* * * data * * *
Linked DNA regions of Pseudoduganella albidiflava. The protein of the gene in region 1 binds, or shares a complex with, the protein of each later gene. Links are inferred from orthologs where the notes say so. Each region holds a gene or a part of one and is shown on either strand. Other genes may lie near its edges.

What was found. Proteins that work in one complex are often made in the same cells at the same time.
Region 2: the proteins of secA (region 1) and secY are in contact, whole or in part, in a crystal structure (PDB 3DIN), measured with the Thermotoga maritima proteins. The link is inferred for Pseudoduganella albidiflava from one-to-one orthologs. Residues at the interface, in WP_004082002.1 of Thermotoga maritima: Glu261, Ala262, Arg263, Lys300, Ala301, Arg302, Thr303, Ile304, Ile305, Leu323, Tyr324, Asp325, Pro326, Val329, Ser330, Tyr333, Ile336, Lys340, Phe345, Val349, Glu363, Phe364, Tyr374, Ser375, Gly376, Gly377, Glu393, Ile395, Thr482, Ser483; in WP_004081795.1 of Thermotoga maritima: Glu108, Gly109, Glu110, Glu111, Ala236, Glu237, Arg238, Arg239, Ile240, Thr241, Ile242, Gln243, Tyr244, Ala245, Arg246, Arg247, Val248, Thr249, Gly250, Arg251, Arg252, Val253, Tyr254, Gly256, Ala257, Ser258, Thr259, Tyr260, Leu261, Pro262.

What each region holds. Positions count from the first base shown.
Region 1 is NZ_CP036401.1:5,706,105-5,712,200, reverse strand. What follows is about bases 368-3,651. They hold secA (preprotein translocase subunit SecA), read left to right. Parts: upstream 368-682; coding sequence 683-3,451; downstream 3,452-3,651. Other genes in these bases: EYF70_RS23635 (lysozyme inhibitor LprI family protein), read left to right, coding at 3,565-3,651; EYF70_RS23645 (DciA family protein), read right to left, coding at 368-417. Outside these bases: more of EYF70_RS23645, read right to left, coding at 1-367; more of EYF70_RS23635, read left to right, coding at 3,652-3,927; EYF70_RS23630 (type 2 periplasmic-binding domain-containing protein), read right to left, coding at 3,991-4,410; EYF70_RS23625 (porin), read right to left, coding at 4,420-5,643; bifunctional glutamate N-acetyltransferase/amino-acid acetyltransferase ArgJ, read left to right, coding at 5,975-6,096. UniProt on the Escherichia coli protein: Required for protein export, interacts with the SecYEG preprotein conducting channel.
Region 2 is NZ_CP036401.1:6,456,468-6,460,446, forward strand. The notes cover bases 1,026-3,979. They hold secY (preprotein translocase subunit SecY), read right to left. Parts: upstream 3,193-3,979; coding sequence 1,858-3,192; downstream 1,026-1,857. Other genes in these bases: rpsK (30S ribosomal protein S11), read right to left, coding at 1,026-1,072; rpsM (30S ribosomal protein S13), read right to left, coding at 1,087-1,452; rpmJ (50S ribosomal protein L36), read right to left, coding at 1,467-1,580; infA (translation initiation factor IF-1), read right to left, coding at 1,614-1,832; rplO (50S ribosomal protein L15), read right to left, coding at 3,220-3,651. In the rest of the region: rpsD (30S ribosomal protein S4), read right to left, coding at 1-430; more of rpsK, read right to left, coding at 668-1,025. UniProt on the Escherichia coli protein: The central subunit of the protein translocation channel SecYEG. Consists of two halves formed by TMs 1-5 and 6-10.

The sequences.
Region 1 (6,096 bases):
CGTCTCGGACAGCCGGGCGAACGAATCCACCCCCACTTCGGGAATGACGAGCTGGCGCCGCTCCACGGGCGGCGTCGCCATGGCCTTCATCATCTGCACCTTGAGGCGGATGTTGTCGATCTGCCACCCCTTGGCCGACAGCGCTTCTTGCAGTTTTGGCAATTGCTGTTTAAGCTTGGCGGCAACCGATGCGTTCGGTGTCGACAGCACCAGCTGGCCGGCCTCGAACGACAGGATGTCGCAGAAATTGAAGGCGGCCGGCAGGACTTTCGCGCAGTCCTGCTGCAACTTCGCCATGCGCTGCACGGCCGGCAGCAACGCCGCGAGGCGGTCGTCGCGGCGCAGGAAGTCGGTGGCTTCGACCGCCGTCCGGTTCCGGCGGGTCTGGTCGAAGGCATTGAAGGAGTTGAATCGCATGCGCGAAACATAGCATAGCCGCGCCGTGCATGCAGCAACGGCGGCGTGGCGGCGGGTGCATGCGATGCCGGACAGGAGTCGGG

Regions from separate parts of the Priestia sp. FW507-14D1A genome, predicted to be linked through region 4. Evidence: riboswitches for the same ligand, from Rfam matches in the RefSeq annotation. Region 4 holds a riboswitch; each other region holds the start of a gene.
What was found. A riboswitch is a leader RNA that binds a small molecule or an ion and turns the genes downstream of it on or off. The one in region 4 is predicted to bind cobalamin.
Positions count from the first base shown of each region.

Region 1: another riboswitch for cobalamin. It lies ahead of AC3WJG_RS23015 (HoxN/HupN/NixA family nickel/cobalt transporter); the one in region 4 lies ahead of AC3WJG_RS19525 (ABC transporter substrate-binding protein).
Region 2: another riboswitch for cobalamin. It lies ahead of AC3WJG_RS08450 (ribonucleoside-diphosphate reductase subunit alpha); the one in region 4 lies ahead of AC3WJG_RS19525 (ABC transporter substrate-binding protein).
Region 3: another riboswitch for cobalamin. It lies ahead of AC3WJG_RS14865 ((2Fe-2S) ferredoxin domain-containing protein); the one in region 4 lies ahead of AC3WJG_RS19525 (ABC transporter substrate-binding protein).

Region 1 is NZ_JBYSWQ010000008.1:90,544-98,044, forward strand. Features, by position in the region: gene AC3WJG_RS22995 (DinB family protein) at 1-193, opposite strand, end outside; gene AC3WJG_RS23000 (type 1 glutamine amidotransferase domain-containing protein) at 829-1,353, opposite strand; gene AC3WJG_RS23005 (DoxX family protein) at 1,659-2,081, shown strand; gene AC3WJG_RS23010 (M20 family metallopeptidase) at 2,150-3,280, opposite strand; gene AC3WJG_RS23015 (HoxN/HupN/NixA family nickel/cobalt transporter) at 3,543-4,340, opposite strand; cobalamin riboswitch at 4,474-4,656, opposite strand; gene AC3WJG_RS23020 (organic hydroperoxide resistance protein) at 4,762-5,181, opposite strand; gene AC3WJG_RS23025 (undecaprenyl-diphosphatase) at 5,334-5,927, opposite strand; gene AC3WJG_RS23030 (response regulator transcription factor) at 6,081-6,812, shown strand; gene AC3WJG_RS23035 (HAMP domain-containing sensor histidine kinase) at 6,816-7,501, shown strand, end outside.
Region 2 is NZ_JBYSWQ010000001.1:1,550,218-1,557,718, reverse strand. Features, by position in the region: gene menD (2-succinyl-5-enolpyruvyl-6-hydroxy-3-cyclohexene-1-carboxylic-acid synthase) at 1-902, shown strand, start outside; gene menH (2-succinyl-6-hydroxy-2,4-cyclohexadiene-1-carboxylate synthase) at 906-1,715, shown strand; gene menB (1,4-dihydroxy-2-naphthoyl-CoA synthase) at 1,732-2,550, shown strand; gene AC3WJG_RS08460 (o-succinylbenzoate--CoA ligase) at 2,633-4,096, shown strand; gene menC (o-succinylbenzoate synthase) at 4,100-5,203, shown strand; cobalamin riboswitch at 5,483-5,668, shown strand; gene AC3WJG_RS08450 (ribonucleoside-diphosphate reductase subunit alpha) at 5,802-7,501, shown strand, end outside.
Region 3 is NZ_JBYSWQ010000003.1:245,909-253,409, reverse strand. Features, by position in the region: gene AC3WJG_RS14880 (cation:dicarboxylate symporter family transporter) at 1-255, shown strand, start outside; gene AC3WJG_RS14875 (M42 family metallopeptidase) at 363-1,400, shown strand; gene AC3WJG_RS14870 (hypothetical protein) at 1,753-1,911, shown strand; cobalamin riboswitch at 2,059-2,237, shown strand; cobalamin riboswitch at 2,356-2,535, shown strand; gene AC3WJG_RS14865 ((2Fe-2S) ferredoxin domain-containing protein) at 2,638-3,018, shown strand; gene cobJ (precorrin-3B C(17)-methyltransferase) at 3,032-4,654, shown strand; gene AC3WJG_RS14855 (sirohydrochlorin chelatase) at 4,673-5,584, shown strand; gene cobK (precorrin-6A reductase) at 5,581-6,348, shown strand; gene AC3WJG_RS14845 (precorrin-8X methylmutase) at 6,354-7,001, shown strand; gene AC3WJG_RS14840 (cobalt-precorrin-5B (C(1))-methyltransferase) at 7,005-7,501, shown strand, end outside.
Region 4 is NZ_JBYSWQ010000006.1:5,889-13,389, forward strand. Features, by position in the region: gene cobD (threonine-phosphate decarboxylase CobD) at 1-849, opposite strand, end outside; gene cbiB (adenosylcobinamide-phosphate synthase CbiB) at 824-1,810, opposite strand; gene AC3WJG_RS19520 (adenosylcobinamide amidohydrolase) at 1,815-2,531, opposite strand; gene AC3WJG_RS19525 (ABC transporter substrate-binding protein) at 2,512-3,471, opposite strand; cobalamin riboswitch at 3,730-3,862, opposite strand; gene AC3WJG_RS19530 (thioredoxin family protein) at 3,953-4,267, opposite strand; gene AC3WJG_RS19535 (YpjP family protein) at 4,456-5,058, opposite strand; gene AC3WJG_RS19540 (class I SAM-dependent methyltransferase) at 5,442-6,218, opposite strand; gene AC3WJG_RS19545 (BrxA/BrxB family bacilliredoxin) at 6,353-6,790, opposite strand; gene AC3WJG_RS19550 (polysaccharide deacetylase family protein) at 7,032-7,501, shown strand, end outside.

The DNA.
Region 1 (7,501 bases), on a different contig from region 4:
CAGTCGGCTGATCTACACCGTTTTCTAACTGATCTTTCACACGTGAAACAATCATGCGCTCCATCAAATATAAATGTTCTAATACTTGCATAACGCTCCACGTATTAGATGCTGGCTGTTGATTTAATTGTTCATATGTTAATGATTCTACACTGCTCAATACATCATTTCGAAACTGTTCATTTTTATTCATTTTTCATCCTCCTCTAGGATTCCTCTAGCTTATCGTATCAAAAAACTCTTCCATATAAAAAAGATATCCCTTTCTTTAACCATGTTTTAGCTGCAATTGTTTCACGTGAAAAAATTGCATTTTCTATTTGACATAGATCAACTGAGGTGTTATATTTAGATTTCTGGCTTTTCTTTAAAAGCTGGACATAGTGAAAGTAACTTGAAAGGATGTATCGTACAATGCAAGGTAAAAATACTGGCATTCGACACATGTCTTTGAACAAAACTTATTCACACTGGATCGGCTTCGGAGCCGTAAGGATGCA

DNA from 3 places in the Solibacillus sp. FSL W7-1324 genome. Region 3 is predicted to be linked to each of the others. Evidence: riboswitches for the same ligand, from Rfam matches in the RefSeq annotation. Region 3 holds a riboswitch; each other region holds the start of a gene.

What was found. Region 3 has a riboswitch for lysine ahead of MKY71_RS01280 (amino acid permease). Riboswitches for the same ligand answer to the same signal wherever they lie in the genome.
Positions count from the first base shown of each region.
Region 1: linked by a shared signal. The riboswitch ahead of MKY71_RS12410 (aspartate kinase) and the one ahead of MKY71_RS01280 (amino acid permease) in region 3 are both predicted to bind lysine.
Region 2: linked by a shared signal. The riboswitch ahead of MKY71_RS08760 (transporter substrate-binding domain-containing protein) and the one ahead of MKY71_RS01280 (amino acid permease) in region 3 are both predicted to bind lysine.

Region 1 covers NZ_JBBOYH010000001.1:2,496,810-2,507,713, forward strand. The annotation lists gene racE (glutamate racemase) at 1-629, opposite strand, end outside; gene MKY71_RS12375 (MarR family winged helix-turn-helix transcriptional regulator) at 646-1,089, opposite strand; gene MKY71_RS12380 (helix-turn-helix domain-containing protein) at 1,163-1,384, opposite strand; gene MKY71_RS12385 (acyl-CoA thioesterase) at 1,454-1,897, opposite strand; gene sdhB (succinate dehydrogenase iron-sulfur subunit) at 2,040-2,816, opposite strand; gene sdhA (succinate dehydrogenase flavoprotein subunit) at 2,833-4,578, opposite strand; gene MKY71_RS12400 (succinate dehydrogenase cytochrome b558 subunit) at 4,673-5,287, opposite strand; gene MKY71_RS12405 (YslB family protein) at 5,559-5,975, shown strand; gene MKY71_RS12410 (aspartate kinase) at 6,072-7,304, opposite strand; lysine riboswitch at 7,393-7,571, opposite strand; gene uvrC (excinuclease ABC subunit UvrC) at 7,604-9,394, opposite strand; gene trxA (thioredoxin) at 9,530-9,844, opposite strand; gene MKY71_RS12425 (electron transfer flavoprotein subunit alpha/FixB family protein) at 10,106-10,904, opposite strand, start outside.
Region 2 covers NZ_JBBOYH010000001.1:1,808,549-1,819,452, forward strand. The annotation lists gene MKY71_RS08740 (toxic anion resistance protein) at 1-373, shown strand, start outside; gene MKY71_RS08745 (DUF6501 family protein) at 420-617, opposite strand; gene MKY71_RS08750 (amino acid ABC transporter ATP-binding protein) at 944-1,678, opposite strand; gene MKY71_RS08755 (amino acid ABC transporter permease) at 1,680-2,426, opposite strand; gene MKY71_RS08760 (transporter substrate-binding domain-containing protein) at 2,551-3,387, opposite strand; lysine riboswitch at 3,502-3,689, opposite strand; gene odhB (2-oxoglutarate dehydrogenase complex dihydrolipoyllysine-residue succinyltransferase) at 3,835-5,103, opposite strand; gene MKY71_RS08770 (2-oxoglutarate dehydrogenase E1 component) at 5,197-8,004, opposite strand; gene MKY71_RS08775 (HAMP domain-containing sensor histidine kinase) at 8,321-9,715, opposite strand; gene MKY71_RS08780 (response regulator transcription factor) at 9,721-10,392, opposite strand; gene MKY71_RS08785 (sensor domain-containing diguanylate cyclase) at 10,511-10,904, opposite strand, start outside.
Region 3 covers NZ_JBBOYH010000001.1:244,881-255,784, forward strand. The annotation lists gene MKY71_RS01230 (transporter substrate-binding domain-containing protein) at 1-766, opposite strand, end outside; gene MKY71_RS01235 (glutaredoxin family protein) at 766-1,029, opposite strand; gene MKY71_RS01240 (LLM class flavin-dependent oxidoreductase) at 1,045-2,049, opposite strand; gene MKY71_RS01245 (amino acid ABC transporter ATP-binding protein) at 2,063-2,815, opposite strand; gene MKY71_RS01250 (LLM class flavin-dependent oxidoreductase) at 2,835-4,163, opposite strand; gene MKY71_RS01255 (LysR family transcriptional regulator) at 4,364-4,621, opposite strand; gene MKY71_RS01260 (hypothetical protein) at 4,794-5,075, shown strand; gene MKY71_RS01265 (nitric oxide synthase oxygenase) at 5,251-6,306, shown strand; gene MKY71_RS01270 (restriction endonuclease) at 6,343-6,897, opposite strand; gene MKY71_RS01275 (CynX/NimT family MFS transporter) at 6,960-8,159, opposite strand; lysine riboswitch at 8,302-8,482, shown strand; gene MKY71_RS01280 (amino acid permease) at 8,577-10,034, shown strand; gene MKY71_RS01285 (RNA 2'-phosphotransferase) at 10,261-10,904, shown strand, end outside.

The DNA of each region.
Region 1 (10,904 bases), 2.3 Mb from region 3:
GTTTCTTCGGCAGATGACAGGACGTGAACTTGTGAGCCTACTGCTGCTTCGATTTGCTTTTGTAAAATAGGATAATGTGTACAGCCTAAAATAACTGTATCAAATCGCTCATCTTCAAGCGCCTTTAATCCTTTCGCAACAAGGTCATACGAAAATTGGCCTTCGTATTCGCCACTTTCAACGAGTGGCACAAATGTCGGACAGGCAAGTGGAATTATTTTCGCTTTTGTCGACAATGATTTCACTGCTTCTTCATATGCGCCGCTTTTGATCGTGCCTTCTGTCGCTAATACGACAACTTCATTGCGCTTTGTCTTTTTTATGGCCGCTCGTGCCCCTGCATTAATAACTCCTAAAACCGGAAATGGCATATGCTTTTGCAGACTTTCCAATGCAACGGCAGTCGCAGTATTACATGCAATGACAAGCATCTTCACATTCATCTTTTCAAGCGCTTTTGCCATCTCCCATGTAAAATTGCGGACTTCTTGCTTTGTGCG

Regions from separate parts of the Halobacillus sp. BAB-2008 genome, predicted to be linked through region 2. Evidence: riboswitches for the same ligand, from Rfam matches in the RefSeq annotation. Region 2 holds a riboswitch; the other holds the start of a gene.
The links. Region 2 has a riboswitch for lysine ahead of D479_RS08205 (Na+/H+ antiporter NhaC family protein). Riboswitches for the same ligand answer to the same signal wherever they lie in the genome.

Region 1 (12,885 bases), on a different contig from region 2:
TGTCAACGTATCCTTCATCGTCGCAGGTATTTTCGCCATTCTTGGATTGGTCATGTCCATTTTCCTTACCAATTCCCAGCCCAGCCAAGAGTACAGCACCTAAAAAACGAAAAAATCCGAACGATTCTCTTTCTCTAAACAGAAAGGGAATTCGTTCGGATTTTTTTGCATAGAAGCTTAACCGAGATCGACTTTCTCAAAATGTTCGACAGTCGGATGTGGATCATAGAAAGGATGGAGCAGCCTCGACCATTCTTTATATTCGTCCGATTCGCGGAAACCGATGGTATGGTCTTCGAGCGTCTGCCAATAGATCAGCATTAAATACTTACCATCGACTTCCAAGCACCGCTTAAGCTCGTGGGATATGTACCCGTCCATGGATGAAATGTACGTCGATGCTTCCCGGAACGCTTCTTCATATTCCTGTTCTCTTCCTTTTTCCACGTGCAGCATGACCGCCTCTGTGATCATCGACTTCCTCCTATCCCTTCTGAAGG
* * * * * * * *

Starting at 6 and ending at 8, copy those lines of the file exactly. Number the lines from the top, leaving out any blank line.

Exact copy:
Region 2 is NZ_CP036401.1:6,456,468-6,460,446, forward strand. The notes cover bases 1,026-3,979. They hold secY (preprotein translocase subunit SecY), read right to left. Parts: upstream 3,193-3,979; coding sequence 1,858-3,192; downstream 1,026-1,857. Other genes in these bases: rpsK (30S ribosomal protein S11), read right to left, coding at 1,026-1,072; rpsM (30S ribosomal protein S13), read right to left, coding at 1,087-1,452; rpmJ (50S ribosomal protein L36), read right to left, coding at 1,467-1,580; infA (translation initiation factor IF-1), read right to left, coding at 1,614-1,832; rplO (50S ribosomal protein L15), read right to left, coding at 3,220-3,651. In the rest of the region: rpsD (30S ribosomal protein S4), read right to left, coding at 1-430; more of rpsK, read right to left, coding at 668-1,025. UniProt on the Escherichia coli protein: The central subunit of the protein translocation channel SecYEG. Consists of two halves formed by TMs 1-5 and 6-10.

The sequences.
Region 1 (6,096 bases):